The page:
Feeding a power-hungry economy


FOR an economy that has been growing at an annual average of 6.3 percent (2010-2014), demand for electric power is expectedly hard to match with adequate supply.

The imbalance becomes even starker if economic growth steps up to 7 to 8 percent as forecast for the next two years (2016 and 2017) while development of infrastructure has been more than long overdue and recent projects have been wracked with corruption-related delays.

Oxford Business Group, an international consultancy firm producing annual investment and economic reports on more than 30 countries, says while electricity sales in the Philippines rose by an annual average of 3.89 percent over the past decade, as reported by the Department of Energy (DOE), power generation capacity growth has lagged behind, at 2.2 percent.

“In reality, much official installed capacity is offline or unreliable due to planned maintenance and antiquated facilities,” the company says, referring to old thermal power plants.

The Asian Development Bank (ADB), which helped the government solve the country’s power crisis in the 1990s, says reliable and secure electricity services at competitive rates are essential, if only to improve the investment climate in the country. The ADB laments that the Philippines has one of the highest electricity prices in Southeast Asia—not a good picture in the face of the impending economic integration of the region’s 10 member-nations.

Challenge: sustainability, affordability of supply
“The challenge in the energy sector is to ensure sustainable and reliable supply at reasonable cost,” the ADB said in its Country Operations Plan for the Philippines for 2013-2015.

The Manila-based multinational lender acknowledges the government’s goal, though, to achieve universal access to modern electricity services, citing the state’s ambitious energy development plan, with energy independence and market reform as the main focus.

“The interim target of 90 percent household electrification by 2017 entails connecting over three million additional households,” the bank says in a report.

The ADB forecasts that by 2030, almost 68 percent of the country’s population would be living in the cities, more than doubling household consumption of electricity. By then, the country would need to add 16,550 megawatts of generation capacity, based on the DOE’s own forecast of an average annual electricity demand growth of 4.6 percent under its 2009-2030 energy plan, it says.

Last year, there were scary forecasts of hours of crippling, massive power outages in the entire archipelago during the summer of 2015. The anticipated El Niño phenomenon and maintenance shutdowns of some aging power plants were the reasons given.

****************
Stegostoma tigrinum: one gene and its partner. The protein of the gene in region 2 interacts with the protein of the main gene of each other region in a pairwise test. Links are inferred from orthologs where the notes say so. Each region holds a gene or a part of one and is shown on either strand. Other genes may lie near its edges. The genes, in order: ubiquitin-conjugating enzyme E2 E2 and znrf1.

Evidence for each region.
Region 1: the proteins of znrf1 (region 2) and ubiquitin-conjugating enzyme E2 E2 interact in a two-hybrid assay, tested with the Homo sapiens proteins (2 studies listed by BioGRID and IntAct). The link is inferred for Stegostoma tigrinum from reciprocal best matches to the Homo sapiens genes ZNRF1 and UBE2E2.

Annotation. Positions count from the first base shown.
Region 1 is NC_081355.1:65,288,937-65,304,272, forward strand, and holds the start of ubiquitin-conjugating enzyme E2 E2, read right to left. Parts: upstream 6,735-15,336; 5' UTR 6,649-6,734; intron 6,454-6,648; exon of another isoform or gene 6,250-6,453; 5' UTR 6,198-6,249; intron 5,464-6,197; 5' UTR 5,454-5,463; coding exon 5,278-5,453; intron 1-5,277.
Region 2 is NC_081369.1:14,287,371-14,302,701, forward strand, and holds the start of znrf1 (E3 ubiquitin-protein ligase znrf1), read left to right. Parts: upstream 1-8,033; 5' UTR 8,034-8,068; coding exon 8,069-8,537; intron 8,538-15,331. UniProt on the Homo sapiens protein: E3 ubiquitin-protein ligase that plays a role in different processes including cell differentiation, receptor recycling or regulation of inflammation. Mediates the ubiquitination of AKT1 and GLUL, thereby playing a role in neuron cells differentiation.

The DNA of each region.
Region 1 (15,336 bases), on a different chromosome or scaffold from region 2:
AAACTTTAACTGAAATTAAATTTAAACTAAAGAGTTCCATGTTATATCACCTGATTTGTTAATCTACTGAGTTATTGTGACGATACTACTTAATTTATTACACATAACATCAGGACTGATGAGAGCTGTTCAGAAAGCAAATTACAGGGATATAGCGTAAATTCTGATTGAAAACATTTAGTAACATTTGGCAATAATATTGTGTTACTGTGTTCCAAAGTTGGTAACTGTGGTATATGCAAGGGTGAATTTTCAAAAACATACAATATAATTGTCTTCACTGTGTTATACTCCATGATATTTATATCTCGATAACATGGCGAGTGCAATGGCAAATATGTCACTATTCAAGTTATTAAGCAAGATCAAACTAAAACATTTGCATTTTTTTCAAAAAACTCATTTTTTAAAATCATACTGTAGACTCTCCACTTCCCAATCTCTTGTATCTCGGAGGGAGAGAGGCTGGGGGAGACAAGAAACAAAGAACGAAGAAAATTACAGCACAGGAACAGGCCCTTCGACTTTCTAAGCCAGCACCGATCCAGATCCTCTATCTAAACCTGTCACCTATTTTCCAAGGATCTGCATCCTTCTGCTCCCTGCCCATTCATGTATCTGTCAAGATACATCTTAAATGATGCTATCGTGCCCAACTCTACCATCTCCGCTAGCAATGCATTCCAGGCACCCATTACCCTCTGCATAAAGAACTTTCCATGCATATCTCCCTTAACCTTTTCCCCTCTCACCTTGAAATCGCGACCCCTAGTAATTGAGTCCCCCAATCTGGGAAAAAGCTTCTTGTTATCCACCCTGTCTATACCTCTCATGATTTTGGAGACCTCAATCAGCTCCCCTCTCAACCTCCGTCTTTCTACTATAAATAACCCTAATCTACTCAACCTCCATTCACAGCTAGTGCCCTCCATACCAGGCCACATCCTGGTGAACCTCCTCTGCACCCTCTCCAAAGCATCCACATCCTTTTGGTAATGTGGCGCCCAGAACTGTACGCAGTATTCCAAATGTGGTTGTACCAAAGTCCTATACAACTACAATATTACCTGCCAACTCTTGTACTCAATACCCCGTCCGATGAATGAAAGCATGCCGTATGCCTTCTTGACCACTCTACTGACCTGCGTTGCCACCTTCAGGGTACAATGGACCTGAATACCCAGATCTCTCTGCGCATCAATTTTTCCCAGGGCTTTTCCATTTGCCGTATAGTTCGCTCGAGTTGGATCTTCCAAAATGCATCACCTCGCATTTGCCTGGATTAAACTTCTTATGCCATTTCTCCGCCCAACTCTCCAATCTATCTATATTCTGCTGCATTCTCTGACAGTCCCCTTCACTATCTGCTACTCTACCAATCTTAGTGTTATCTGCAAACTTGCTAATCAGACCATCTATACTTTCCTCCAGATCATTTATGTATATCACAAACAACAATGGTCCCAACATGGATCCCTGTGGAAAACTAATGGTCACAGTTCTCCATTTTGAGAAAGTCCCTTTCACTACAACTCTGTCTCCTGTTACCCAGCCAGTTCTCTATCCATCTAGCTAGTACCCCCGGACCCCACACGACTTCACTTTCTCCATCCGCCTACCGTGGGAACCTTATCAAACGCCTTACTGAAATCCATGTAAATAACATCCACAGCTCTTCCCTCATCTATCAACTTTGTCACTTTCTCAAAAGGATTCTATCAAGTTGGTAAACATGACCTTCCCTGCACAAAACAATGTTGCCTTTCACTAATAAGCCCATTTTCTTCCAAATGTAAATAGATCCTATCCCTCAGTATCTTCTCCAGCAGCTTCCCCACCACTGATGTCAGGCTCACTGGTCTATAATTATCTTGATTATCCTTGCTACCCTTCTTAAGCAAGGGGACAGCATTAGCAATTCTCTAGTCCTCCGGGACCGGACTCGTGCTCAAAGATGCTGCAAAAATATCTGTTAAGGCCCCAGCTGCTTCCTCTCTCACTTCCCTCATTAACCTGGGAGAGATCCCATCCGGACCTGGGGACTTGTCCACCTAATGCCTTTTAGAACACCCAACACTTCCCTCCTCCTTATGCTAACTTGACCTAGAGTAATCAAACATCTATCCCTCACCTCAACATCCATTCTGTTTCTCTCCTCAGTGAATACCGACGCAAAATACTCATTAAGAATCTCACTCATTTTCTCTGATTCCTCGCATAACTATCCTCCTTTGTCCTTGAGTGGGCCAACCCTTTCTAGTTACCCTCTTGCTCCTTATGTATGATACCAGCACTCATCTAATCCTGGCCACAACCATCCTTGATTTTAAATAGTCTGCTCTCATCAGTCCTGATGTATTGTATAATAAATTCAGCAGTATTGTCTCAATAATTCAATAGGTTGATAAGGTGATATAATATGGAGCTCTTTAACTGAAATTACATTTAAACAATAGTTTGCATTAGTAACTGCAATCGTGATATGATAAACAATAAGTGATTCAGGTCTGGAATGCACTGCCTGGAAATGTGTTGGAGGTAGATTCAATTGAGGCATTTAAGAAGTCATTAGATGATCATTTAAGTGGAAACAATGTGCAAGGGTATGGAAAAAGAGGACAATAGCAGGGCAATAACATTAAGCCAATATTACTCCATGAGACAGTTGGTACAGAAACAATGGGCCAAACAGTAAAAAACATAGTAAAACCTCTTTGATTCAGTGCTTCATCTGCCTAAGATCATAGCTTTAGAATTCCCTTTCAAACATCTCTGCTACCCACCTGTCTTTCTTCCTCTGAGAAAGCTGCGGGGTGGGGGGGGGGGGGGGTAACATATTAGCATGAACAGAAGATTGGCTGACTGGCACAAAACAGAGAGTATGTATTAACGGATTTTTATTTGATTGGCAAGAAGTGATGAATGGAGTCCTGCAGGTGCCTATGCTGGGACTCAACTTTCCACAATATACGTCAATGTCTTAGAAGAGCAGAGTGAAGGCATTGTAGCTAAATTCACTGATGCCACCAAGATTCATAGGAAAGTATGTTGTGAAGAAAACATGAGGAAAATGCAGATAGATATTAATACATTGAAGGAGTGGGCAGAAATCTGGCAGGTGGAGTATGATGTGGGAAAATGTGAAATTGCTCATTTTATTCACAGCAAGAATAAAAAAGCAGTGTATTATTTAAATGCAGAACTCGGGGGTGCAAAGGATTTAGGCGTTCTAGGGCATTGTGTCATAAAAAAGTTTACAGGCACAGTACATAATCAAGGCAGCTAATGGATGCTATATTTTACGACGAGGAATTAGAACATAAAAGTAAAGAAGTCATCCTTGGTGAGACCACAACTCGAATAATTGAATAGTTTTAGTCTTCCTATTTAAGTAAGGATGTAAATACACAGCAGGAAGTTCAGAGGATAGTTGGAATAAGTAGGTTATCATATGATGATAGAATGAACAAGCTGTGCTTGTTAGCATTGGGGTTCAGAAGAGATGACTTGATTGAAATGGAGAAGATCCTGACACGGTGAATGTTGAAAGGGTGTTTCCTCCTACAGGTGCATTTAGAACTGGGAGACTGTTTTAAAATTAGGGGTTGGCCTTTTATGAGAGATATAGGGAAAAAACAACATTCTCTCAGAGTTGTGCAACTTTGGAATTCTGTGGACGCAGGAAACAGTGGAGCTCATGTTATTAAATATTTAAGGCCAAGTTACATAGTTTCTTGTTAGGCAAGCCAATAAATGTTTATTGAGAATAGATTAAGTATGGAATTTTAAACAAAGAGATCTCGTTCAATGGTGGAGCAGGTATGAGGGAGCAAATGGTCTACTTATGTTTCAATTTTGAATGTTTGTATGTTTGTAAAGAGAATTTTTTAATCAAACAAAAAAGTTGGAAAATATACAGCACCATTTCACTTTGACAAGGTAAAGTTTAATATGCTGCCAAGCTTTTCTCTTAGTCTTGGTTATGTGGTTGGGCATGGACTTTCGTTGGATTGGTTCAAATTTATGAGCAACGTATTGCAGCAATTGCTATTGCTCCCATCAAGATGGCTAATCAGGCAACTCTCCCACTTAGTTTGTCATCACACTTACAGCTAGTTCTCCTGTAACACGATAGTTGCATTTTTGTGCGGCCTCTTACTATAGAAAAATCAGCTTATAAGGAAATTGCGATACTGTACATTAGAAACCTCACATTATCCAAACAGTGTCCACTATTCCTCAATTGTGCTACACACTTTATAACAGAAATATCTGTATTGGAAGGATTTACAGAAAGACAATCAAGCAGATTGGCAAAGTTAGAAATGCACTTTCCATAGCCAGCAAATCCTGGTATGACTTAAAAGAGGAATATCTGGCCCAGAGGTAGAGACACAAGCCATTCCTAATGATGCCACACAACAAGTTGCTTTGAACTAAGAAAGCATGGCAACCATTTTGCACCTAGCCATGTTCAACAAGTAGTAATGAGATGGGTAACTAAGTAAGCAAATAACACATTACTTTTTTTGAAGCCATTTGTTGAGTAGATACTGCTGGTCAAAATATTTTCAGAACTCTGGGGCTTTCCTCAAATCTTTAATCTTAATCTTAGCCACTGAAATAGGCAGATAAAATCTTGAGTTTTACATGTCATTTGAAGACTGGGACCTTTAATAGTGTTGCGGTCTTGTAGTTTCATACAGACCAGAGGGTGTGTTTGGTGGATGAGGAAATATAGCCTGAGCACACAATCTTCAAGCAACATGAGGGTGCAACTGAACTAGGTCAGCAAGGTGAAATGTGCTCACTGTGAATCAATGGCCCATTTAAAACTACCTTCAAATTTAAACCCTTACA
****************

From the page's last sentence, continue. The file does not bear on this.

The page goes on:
Luckily for Luzon, which accounts for majority of national power consumption, this did not come to pass.

Mindanao hardest hit
Tough luck for Mindanao, which had up to two hours of rotating brownouts daily early this year, again due to plant shutdowns.

But the government seems undaunted.

Even at the onslaught of El Niño, the DOE said power supply should be manageable, given enough reserves and the expected commissioning of some power plants.

DOE officer-in-charge Zenaida Monsada says El Niño will only have a minimal impact on the Luzon and Visayas grids, but is bound to greatly affect Mindanao, which depends mainly on hydroelectric power plants for electricity.

“Recent rains helped hydroelectric power plants in Luzon, so the impact of El Niño is not much,” says Monsada. “Overall supply, including reserves, can meet demand.”

DOE data shows that as of August 2015, Luzon had a power reserve of 994 megawatts (MW) as the estimated power supply of 9,883 MW exceeded the island’s peak power consumption demand of 8,889 MW.

The Visayas grid has a power reserve of 125 MW and got a boost from the operation of the new 164-megawatt (MW) coal-fired power plant of Panay Energy Development Corporation in Iloilo City.

The main source of power in the Visayas is geothermal power, accounting for 39 percent of installed capacity and 54 percent of gross generation. Coal-fired power plants provide 33 percent of the installed capacity and 42 percent of gross generation.

In Mindanao, however, the people rely on hydroelectric plants for 52 percent of electricity supply, and 31 percent on coal-fired plants.

To wean Mindanao away from overdependence on hydropower, private firms on the island are pushing for the development of more coal-fired plants, so that by 2020, the power mix would be 56 percent coal and only 24 percent hydro.

The DOE says by the 2020s, as many as 23 coal-fired power plants may come online, which should provide the projected need for 500 MW of power by 2016 and 8,100 MW by 2030. Included here are two 300 MW plants in Davao City that will start producing power in 2016 and 2017.